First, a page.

Polish parliamentary election, 2001

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Polish parliamentary election, 2001
Poland
1997 ←
23 September 2001
→ 2005

All 460 seats in the Sejm
231 seats were needed for a majority in the Sejm
All 100 seats in the Senate
  First party Second party Third party
  MylerPL5.JPG Maciej Płażyński 2.jpg ALepper na stacji benzynowej.jpg
Leader Leszek Miller Maciej Płażyński Andrzej Lepper
Party SLD PO Self-Defence
Leader since December 1997 24 January 2001 10 January 1992
Leader's seat 9 – Łódź 25 – Gdańsk 40 – Koszalin
Last election 164 seats, 27.1% Did not exist 0 seats, 0.1%
Seats won 216 65 53
Seat change Increase 52 Increase 65 Increase 53
Popular vote 5,342,519 1,651,099 1,327,624
Percentage 41% 12.7% 10.2%
Swing Increase 13.9% Increase 12.7% Increase 10.1%

  Fourth party Fifth party Sixth party
  Lech Kaczyński.jpg
Leader Lech Kaczyński Jarosław Kalinowski Roman Giertych
Party PiS PSL LPR
Leader since 22 March 2001 11 October 1997 21 April 2001
Leader's seat 25 – Gdańsk 18 – Siedlce 20 – Warsaw II
Last election Did not exist 27 seats, 7.3% Did not exist
Seats won 44 42 38
Seat change Increase 44 Increase 15 Increase 38
Popular vote 1,236,787 1,168,659 1,025,148
Percentage 9.5% 9% 7.9%
Swing Increase 9.5% Increase 1.7% Increase 7.9%

  Seventh party Eighth party Ninth party
  2010-07 Jerzy Buzek 1.jpg 2004.05.09. Bronislaw Geremek 02.jpg
Leader Jerzy Buzek Bronisław Geremek Henryk Kroll
Party AWS UW German Minority
Leader since 15 January 1999 18 December 2000 1991
Leader's seat Gliwice Warsaw Opole
Last election 201 seats, 33.8% 60 seats, 13.4% 2 seats, 0.4%
Seats won 0 0 2
Seat change Decrease 201 Decrease 60 Steady
Popular vote 729,207 404,074 47,230
Percentage 5.6% 3.1% 0.4%
Swing Decrease 28.2% Decrease 10.3% Steady

Wybory sejm 2001.png

Powiats with party majority

– Democratic Left Alliance – Polish People's Party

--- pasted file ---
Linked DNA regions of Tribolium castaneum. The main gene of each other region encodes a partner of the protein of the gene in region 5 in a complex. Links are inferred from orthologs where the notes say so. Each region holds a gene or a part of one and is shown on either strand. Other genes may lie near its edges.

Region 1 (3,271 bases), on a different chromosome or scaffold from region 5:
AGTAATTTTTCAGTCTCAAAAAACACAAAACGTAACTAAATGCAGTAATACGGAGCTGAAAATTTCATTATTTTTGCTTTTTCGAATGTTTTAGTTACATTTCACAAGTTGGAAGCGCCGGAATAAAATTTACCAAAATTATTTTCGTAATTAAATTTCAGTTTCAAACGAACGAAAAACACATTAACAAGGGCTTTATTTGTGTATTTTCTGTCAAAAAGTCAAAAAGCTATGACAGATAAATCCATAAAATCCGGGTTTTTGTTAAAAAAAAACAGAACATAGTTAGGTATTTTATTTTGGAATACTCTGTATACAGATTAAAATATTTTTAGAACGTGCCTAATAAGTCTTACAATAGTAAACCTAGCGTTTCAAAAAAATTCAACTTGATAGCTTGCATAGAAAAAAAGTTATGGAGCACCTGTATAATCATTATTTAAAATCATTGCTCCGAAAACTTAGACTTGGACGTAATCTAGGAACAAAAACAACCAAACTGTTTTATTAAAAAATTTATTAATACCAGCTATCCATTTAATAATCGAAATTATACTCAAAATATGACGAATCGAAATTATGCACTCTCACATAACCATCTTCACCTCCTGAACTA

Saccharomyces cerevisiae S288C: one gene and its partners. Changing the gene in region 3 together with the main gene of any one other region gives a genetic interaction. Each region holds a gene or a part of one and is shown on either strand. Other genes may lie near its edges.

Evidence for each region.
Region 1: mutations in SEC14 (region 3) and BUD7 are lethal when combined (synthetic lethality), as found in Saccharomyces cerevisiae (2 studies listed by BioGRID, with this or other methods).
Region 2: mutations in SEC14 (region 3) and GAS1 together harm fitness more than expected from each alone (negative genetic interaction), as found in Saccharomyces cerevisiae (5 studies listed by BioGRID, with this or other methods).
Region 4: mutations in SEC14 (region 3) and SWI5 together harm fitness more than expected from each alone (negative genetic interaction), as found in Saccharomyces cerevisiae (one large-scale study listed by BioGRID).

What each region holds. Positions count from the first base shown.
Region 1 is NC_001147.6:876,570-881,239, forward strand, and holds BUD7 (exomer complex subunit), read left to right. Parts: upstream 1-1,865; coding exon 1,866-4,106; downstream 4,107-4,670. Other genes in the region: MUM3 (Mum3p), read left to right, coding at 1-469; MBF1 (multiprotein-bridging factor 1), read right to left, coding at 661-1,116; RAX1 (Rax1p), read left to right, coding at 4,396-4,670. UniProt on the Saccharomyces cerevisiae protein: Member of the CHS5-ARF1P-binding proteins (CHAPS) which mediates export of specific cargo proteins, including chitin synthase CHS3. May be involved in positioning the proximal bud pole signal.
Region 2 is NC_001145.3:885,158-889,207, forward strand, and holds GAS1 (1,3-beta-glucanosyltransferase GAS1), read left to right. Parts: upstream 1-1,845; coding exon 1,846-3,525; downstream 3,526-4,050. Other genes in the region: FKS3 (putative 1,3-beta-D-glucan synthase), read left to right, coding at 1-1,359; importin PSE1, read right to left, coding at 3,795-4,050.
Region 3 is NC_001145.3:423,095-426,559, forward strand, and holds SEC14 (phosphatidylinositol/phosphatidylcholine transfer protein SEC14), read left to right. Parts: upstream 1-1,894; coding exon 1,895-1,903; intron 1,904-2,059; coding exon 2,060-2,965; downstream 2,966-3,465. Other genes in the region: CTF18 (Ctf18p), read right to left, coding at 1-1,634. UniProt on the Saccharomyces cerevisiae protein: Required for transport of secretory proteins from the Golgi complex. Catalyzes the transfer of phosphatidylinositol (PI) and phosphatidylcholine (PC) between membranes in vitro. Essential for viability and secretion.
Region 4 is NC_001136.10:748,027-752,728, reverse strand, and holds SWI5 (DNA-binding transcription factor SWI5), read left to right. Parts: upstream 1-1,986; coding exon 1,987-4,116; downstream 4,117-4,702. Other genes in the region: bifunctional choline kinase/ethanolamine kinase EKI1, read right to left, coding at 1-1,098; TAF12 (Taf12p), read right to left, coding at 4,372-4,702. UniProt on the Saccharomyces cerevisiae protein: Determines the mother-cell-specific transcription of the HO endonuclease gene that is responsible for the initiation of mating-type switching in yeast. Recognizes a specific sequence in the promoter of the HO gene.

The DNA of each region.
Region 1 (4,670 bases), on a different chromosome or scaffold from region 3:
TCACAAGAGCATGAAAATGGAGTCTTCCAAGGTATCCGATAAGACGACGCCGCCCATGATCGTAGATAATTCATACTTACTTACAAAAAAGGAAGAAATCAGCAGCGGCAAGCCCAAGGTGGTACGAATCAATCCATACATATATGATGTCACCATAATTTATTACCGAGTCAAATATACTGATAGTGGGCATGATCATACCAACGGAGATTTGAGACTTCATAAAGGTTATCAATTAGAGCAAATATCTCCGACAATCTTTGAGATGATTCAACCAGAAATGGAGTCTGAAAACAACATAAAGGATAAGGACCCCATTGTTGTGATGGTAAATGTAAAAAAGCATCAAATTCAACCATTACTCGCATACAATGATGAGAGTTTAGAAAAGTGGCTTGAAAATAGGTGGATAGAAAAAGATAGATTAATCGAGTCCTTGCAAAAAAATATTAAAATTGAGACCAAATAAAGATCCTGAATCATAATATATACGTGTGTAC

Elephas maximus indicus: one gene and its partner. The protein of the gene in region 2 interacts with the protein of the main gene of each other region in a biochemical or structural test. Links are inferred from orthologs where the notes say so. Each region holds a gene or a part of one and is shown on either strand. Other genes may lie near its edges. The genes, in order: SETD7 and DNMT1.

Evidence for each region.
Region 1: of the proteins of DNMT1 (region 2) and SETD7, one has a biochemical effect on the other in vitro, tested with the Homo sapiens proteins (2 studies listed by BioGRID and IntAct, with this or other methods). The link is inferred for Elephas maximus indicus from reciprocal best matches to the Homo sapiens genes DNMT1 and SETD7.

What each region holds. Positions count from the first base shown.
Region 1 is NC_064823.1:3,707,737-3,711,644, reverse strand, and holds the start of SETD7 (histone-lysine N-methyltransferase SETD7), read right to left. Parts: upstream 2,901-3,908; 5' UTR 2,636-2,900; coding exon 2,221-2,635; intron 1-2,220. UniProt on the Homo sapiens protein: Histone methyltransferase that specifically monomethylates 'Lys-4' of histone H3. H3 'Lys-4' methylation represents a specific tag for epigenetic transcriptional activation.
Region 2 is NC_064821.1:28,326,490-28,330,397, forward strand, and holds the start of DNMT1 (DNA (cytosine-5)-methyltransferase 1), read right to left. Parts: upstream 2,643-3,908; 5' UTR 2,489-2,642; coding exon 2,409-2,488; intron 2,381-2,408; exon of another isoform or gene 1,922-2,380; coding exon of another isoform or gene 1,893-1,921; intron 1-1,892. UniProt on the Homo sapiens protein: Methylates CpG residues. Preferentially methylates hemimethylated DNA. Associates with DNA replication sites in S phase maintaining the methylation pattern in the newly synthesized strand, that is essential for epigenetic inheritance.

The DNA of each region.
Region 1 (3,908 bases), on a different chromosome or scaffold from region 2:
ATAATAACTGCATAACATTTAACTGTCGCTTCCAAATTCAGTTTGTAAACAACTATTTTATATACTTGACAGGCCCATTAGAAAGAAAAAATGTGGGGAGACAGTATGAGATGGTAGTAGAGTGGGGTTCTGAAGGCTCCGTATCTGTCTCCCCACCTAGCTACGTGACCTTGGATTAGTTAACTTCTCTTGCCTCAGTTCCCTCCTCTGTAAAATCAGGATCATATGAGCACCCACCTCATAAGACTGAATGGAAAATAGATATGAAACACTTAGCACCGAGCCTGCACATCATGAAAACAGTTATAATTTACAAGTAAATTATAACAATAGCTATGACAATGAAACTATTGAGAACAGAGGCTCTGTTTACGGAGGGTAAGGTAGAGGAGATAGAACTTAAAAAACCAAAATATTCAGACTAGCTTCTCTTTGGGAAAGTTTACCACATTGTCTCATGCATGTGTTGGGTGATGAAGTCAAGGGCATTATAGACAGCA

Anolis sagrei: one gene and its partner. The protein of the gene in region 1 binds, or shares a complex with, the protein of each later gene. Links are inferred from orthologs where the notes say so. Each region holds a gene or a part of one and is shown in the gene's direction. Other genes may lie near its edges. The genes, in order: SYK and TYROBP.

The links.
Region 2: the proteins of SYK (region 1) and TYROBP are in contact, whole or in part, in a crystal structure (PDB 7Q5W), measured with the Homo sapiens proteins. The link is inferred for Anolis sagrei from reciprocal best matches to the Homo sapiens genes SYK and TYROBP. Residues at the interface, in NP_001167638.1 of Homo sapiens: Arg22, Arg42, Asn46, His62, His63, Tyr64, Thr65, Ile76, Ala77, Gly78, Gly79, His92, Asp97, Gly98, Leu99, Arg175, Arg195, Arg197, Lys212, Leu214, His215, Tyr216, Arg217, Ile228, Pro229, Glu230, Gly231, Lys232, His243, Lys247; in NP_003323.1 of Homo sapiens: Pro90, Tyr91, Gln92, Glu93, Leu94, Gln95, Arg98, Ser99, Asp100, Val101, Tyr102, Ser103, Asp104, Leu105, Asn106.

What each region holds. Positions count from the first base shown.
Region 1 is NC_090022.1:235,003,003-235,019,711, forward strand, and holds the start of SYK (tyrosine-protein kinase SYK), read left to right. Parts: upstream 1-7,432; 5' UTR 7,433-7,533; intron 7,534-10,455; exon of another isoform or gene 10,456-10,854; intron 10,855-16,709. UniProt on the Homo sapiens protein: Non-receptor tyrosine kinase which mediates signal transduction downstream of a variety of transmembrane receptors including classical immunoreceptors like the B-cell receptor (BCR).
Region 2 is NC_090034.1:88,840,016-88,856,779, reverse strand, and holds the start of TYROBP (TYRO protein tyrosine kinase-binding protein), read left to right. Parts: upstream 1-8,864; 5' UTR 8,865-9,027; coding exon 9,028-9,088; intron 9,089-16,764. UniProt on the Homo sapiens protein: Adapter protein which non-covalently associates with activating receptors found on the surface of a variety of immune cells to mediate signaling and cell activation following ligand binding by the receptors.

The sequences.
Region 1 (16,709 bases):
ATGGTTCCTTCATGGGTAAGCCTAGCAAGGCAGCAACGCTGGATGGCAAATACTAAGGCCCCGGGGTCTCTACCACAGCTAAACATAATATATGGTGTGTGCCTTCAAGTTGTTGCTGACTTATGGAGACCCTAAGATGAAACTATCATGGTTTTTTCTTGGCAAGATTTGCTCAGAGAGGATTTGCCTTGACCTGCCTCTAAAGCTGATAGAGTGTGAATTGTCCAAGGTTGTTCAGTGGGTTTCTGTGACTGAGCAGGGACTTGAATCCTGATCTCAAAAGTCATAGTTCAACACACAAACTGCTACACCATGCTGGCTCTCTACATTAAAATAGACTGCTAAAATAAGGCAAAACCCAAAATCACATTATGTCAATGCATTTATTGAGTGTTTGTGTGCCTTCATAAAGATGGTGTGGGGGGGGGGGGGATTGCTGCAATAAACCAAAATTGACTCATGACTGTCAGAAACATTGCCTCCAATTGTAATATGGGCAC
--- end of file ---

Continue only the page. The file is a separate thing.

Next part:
– Civic Platform – Solidarity Electoral Action
– League of Polish Families – German Minority


Prime Minister before election

Jerzy Buzek
AWS

New Prime Minister

Leszek Miller
SLD

The 2001 Polish parliamentary election was held on 23 September 2001 to elect deputies to both houses of the National Assembly.[1] The election concluded with an overwhelming victory for the centre-left Democratic Left Alliance – Labor Union, the electoral coalition between both the Democratic Left Alliance (SLD) and the Labour Union (UP), which captured 41% of the vote in the crucial lower house Sejm. The 2001 election is recognized as marking the emergence of both Civic Platform (PO) and Law and Justice (PiS) as players in Polish politics, while also witnessing the outright collapse of the Solidarity Electoral Action (AWS) and its former coalition partner, the Freedom Union (UW).

Voter turnout for the 2001 election was 46.29%[2] For this election only, list seats were allocated using the Sainte-Laguë method instead of the d'Hondt method.

Background[edit]

At the end of its four-year term, the ruling AWS government of Prime Minister Jerzy Buzek faced bleak prospects for the September parliamentary election. In the previous presidential election in 2000, the SLD's Aleksander Kwaśniewski achieved a landslide reelection over AWS candidate Marian Krzaklewski. Economically, Polish consumer confidence dropped to its lowest since the mid-1990s, with unemployment rising above 16%.[3] Politically, the Buzek government faced a series of crises undermining its credibility. In May 2000, the AWS' junior coalition partner, the Freedom Union, walked out of the government regarding the party's objections to the slow pace of reform, forcing Buzek to set up a relatively weak minority government in its place.[4] Later in July 2001, Buzek's government was again hit by three further ministerial resignations over corruption charges, while the government's reform program for pensions and health care grounded to a halt in the Sejm.[3]

In light of Buzek's besieged administration, opposition parties took advantage of AWS' organisational and economic weaknesses. From the centre left, a political coalition between the Democratic Left Alliance (SLD) and the Labour Union (UP), headed by Leszek Miller, appeared as the ruling government's most formidable, united and vocal opposition. On the centre right, Solidarity's traditional spectrum of support increasingly became divided by the emergence of new political groups. Civic Platform (PO), composed of former AWS and UW members, repeated calls for a low flat-rate income tax and a culling of bureaucracy to attract investment.[3] Further down the right, the Law and Justice party (PiS), composed of AWS' more conservative and anti-communist adherents, campaigned on promises of tough anti-corruption and organised crime legislation.[3]